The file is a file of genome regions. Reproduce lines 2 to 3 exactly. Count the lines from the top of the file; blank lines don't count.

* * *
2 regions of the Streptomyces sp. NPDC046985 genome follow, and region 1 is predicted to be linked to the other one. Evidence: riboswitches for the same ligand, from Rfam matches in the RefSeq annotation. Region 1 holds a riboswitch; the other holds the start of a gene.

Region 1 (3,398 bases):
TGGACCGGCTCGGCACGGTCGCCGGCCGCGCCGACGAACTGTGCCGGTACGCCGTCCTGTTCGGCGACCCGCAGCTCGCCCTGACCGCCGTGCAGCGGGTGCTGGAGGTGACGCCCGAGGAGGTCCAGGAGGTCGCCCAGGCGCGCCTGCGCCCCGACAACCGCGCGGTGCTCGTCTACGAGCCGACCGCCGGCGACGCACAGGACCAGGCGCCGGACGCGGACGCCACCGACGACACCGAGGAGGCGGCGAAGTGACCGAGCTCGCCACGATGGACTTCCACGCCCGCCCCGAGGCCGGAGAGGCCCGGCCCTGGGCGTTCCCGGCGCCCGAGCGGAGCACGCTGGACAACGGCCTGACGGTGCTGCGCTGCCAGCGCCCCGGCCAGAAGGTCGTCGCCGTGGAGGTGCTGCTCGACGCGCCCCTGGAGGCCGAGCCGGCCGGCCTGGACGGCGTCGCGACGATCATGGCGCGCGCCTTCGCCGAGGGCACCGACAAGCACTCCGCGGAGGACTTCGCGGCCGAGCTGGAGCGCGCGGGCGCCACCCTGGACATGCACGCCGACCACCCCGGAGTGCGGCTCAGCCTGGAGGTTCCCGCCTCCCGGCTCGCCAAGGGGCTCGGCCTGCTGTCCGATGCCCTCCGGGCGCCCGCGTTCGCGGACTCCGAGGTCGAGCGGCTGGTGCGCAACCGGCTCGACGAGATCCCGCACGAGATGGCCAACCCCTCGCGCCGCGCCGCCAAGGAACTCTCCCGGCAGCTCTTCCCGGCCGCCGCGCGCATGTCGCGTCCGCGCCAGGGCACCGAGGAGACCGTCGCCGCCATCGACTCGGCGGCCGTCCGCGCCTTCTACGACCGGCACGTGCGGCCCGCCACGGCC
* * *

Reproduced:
Region 1 (3,398 bases):
TGGACCGGCTCGGCACGGTCGCCGGCCGCGCCGACGAACTGTGCCGGTACGCCGTCCTGTTCGGCGACCCGCAGCTCGCCCTGACCGCCGTGCAGCGGGTGCTGGAGGTGACGCCCGAGGAGGTCCAGGAGGTCGCCCAGGCGCGCCTGCGCCCCGACAACCGCGCGGTGCTCGTCTACGAGCCGACCGCCGGCGACGCACAGGACCAGGCGCCGGACGCGGACGCCACCGACGACACCGAGGAGGCGGCGAAGTGACCGAGCTCGCCACGATGGACTTCCACGCCCGCCCCGAGGCCGGAGAGGCCCGGCCCTGGGCGTTCCCGGCGCCCGAGCGGAGCACGCTGGACAACGGCCTGACGGTGCTGCGCTGCCAGCGCCCCGGCCAGAAGGTCGTCGCCGTGGAGGTGCTGCTCGACGCGCCCCTGGAGGCCGAGCCGGCCGGCCTGGACGGCGTCGCGACGATCATGGCGCGCGCCTTCGCCGAGGGCACCGACAAGCACTCCGCGGAGGACTTCGCGGCCGAGCTGGAGCGCGCGGGCGCCACCCTGGACATGCACGCCGACCACCCCGGAGTGCGGCTCAGCCTGGAGGTTCCCGCCTCCCGGCTCGCCAAGGGGCTCGGCCTGCTGTCCGATGCCCTCCGGGCGCCCGCGTTCGCGGACTCCGAGGTCGAGCGGCTGGTGCGCAACCGGCTCGACGAGATCCCGCACGAGATGGCCAACCCCTCGCGCCGCGCCGCCAAGGAACTCTCCCGGCAGCTCTTCCCGGCCGCCGCGCGCATGTCGCGTCCGCGCCAGGGCACCGAGGAGACCGTCGCCGCCATCGACTCGGCGGCCGTCCGCGCCTTCTACGACCGGCACGTGCGGCCCGCCACGGCC